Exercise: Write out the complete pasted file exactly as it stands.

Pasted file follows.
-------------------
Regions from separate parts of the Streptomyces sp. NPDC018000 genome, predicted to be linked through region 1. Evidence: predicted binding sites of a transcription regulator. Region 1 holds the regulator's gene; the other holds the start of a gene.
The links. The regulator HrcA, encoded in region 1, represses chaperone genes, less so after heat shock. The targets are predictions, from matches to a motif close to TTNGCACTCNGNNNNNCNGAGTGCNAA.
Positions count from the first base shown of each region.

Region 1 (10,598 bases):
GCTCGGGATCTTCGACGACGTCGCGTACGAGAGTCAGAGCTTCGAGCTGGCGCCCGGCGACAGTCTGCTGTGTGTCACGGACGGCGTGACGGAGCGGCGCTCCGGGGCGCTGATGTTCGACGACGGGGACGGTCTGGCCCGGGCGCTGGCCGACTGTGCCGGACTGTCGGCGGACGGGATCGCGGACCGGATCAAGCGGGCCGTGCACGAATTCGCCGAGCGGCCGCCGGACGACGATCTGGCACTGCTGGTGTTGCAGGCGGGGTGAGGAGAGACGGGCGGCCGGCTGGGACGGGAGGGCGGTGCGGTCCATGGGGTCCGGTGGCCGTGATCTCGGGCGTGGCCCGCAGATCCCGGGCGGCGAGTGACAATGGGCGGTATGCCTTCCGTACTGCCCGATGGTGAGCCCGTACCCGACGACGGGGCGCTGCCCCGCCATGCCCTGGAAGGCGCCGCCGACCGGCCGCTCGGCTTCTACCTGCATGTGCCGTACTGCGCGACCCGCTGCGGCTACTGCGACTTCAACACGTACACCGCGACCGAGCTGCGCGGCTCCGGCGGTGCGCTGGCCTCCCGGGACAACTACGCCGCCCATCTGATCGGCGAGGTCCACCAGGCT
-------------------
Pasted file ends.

Regions from separate parts of the Streptomyces sp. NPDC018000 genome, predicted to be linked through region 1. Evidence: predicted binding sites of a transcription regulator. Region 1 holds the regulator's gene; the other holds the start of a gene.
The links. The regulator HrcA, encoded in region 1, represses chaperone genes, less so after heat shock. The targets are predictions, from matches to a motif close to TTNGCACTCNGNNNNNCNGAGTGCNAA.
Positions count from the first base shown of each region.

Region 1 (10,598 bases):
GCTCGGGATCTTCGACGACGTCGCGTACGAGAGTCAGAGCTTCGAGCTGGCGCCCGGCGACAGTCTGCTGTGTGTCACGGACGGCGTGACGGAGCGGCGCTCCGGGGCGCTGATGTTCGACGACGGGGACGGTCTGGCCCGGGCGCTGGCCGACTGTGCCGGACTGTCGGCGGACGGGATCGCGGACCGGATCAAGCGGGCCGTGCACGAATTCGCCGAGCGGCCGCCGGACGACGATCTGGCACTGCTGGTGTTGCAGGCGGGGTGAGGAGAGACGGGCGGCCGGCTGGGACGGGAGGGCGGTGCGGTCCATGGGGTCCGGTGGCCGTGATCTCGGGCGTGGCCCGCAGATCCCGGGCGGCGAGTGACAATGGGCGGTATGCCTTCCGTACTGCCCGATGGTGAGCCCGTACCCGACGACGGGGCGCTGCCCCGCCATGCCCTGGAAGGCGCCGCCGACCGGCCGCTCGGCTTCTACCTGCATGTGCCGTACTGCGCGACCCGCTGCGGCTACTGCGACTTCAACACGTACACCGCGACCGAGCTGCGCGGCTCCGGCGGTGCGCTGGCCTCCCGGGACAACTACGCCGCCCATCTGATCGGCGAGGTCCACCAGGCT